pot. Many an honest and toil-worn man
has been driven from his home to the resort
of the dissolute and intemperate, by the
petulant and complaining volubility of his
miscalled " better half !-Bowen's Farmer.
THE NEW POSTAGE LAW.
We publish below a correct copy we he
lieve, of the New Postage Law, which wiil
go into efrect on the 30th inst.
An act to amend the act entitled " An act
to reduce and modify the rates of postage
in the United States, and for other pur
poses," passed March third,-eiateen hun
dred and flfty-one.
Be it enacted by the Senate and House of
Representatices of the United States of
America in Congress assembled, T'hat from
aind after the thirtieth day of September,
eighteen hundred and fifty-two, the postage
upon all printed matter passing through the
nail of the United States, instead of the
rates now charged, shall be as follows, to
wit: Each newspaper, periodical, unsealed
:ircular, or other article of printed matter,
iot exceeding three ounces in weight, shall
'e sent to any part of the United States for
mie cent; and for every additional ounce, or
'raction of an ounce, one cent additional
hall be charged, and when the postage up.
>n any newspaper or periodical is paid year
y or quarterly in advance, at the office of
Iclivery, or at the office where the same -is
nailed, and evidence of such payment is
'urnished to the office of dcliverX in such
unnner as the Post-office Department shall,
y general regulation, prescribe, one.half of
aid rate, only shall -be- charged. Newspa.
ers and periodicals not weighiig over one
unce and a half, when circulated in the
state where published, shall be charged one
alf of the rates before mentioned: Prori
-eel that amount. The postage on alt tran
ient natter shall lie prepaid by stmnps or
therwise, or shall be charged double the
-ates first above nienltioned.na
Stc. 2. A id be it further cnarted, T hat
oOks, bound or unbound, not weighing over
bur pounds. shall be decmed mailab!e mIat
er, and dhall be chargre'able with postage at
> cent ill ounce for all distances under
bree thousand m iles, and two celts an
mnce for all distances over three thousand
nileg, to which fifty per cent shail be added
it all cases where tle same may be sent
vithout being prepaid, and on all printed
natter chargealle by weight shall be weigh
d when dry. The publishers of newspa
>ers and periodicals OmaV send to each other
rom their respective olfices of putblicatiotn,
ce of postalge, onte copy of each p~ublieni
ot ; and miay alISQ send~ to eacht actual
mbsribter, enlosedL~ ill their pubmIlintions,
Ails aind rece'ipts foar the same free of post.
age. TUhe publishers of weekly newspaIpers
11:13 setnd to each actual subscriber within
lie county where their paer are printed
mnd published one copy thereof free of post.
SEC. 3. And be it furlher enfletell, That
10 newspaper, periodical, magaz.ine, or other
>rinted paper or matter, shall be entitled to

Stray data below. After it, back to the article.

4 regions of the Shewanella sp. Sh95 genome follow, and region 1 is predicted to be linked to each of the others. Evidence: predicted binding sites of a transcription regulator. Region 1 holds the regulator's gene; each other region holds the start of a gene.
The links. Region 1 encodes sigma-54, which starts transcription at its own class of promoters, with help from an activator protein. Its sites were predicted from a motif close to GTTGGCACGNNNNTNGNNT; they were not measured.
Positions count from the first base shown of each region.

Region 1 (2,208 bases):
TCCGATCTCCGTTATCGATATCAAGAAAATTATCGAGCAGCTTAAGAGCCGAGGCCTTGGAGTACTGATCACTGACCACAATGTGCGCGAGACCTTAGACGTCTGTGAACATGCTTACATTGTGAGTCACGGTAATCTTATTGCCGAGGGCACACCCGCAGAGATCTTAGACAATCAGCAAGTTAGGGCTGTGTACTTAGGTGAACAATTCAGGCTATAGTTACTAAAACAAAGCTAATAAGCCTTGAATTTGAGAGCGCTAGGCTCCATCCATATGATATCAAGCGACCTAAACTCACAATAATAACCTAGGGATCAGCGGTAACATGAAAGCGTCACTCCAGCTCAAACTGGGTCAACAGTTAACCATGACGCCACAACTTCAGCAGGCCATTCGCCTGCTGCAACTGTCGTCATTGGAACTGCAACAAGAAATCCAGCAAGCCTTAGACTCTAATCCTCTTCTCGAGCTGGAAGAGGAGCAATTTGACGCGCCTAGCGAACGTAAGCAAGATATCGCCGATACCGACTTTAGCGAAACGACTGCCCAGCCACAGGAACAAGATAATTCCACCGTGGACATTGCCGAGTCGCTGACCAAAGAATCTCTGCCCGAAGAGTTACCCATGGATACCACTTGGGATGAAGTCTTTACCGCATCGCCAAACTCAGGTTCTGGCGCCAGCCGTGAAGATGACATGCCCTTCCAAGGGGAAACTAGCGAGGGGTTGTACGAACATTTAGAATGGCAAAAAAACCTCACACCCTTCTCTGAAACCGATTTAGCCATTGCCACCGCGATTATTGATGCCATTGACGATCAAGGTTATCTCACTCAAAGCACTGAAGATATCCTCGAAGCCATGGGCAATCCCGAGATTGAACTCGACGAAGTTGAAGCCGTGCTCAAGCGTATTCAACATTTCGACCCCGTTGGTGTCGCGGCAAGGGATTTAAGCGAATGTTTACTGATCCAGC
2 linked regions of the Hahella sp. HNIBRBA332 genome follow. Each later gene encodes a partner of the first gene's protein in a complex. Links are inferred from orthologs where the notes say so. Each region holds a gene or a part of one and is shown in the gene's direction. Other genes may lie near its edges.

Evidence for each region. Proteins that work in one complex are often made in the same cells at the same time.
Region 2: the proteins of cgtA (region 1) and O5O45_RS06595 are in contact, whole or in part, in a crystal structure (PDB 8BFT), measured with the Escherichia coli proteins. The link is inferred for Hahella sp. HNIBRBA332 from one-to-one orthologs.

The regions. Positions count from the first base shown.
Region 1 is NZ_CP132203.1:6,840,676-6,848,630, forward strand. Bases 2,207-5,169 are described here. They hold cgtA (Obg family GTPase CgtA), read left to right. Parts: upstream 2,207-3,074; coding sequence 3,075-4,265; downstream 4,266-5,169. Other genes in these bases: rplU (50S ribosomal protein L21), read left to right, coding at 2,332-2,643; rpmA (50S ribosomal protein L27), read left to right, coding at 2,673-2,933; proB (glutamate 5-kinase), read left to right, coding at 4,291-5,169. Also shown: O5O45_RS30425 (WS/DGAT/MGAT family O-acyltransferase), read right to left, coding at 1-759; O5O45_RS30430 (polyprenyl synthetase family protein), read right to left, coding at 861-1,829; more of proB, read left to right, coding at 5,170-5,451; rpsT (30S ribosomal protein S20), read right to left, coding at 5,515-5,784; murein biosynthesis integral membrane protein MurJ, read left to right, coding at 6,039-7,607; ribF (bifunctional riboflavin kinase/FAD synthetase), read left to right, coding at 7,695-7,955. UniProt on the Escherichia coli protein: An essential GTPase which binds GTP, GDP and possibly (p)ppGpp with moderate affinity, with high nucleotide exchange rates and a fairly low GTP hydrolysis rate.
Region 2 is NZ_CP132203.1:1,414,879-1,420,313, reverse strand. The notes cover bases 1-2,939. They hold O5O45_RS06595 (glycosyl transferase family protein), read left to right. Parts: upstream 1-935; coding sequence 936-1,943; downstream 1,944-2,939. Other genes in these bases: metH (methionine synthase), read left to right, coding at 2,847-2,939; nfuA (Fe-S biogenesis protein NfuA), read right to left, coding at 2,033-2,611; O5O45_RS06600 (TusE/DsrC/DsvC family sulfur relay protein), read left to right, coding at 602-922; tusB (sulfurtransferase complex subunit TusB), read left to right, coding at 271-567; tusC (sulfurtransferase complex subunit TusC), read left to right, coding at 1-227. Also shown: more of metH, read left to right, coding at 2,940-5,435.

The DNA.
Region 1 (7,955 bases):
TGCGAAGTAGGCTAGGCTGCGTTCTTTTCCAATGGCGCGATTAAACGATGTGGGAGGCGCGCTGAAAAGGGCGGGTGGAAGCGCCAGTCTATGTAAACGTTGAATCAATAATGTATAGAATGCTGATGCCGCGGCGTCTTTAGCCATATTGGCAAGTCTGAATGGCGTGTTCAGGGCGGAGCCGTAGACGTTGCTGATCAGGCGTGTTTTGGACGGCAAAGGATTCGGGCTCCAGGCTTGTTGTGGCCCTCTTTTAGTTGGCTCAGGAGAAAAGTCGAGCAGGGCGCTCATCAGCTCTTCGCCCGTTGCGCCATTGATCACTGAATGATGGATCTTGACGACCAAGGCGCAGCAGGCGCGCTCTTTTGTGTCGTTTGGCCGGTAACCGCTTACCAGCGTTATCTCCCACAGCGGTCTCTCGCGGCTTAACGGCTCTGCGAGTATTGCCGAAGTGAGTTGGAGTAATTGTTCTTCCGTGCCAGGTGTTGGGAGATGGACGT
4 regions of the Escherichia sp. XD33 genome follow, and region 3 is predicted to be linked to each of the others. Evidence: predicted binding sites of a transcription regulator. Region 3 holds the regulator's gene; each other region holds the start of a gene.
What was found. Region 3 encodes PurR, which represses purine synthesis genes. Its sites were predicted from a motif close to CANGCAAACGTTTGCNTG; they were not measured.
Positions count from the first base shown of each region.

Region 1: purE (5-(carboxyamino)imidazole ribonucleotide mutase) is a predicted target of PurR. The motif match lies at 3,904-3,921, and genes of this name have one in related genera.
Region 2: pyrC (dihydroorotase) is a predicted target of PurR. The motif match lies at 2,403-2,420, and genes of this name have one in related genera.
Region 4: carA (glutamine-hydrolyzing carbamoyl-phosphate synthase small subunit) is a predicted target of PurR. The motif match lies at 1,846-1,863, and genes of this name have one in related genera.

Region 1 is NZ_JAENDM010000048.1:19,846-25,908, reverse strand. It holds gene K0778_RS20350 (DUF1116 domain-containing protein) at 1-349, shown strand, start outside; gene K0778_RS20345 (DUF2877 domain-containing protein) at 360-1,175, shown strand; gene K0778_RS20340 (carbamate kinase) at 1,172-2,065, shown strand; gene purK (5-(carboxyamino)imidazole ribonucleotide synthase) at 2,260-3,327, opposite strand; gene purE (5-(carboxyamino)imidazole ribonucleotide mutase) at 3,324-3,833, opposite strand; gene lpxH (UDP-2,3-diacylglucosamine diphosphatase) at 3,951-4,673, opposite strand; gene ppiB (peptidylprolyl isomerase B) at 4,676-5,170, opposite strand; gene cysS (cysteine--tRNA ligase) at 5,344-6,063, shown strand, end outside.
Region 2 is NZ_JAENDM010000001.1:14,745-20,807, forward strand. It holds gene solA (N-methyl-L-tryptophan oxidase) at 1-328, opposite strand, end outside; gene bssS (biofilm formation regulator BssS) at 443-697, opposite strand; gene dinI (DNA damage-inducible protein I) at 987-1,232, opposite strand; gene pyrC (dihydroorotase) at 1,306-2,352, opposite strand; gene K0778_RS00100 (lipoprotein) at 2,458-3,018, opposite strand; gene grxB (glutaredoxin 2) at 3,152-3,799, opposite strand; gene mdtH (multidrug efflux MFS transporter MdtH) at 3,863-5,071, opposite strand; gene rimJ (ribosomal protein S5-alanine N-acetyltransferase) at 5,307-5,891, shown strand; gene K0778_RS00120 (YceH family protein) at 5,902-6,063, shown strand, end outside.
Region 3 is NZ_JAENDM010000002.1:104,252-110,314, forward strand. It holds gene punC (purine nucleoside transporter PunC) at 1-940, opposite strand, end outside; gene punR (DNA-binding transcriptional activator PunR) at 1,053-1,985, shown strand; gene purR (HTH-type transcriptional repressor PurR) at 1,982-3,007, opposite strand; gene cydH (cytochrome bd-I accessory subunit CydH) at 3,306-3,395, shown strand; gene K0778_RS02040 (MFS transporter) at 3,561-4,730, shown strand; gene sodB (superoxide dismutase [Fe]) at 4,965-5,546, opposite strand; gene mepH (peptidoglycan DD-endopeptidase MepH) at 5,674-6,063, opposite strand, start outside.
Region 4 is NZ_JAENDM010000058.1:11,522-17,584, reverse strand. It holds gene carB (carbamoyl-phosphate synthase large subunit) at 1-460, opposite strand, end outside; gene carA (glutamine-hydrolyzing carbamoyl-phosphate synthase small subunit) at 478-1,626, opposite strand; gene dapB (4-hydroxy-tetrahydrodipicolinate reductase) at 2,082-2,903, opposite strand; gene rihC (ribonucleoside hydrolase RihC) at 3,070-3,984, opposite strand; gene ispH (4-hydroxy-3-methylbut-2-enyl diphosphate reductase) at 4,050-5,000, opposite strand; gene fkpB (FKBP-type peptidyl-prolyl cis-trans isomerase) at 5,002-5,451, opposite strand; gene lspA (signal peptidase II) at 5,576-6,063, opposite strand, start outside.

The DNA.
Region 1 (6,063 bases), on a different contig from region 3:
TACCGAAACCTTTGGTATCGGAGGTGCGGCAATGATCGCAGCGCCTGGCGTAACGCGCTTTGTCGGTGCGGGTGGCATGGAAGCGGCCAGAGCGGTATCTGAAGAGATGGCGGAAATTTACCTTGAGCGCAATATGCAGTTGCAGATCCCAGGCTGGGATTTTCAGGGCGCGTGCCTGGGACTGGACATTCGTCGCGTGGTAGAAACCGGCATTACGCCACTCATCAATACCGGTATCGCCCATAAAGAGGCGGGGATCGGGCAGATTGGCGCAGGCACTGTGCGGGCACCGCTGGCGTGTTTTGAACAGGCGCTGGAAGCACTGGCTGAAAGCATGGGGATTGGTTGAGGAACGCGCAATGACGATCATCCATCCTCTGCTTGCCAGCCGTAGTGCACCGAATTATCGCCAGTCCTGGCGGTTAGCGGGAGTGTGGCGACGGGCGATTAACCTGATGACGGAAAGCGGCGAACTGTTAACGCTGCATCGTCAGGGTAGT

) sent at the rates of~ postage in this act
pcified unless the following conditionas be
First. It shall lie sent without any cover
>r vrapper, or ini a cover or wrapper opent
it the ends or sides, so that tihe character oh
he matter contained therein miay be deter.
inined'( withouit remnovinig such wratpper. Se
'ond. There shall be ino word or coammiuni
ation printed on the same after its piublica
tin, or Uponl the cover or wrapper thiereot,
xcept thae name andc address of the person a
ti whom~n it is to be sent. Third. There
sall be no0 paiper or other thing enclosed in
ur with such piiinted patper*; anad if these,
ondit ions are tnt complied with, such prilnt
ed matter shaldl be snbject to letter postage;
and all miatter senit by mail from one part of
the United States to another, the postage of
whichb is not fixed bay the pirovisionis of thais
act, shall, unlless the same be ehtitled to be
set free of postage, be charged with letter
Sac. 4. And be ii further enarted, T hat if
the p)ublishters of an'y periodical, aifter being
three months previously antitied that his
publicatina is not taken fromi thec oflice to
whicha it is sent for delivery, continue to for
ward such palicattion in the mail, the paist
master to whose oflice sucha iiublication is
sent, niay dispose of the samie for the post.
ae, unless the publisher shall pa0y it; and(
wenaever anyl) prinited matter of any descrip
tion, received during one quarter of the fis
cal year, shall haJvo remiained ill the ofliee
withont being called for duiring the whaolo of
any succeeding gjnarter, the postmaster at
such oflice shall sell the same and credit the
proceds of such sale in his quarterly aic
counts, under snceh regulatioais and alter such
not ice as the Post-Ollice Departmnenlt shall
Sur. 5. And be it furthen e'nacted, That
so mutcha of the second sectin of the act
entitledl " An act to modify anid rednce'thie
rates of postage iln the United States, and
for othaer purposes," approvcd March thaird,
eighteen hnandred and fifty.oneC, as relates to
the postaige or free circulation or tranismis
sioni of niewspaspers, periodicals and other
printed miatter, and all other provisionls of
law iniconsistent wvith the prOvisionls of the
act are lhrehr repealed.
SEc. 6. And be it further enacted, That
when a list of uncalled for letters shall be
published in any newspaper printed in any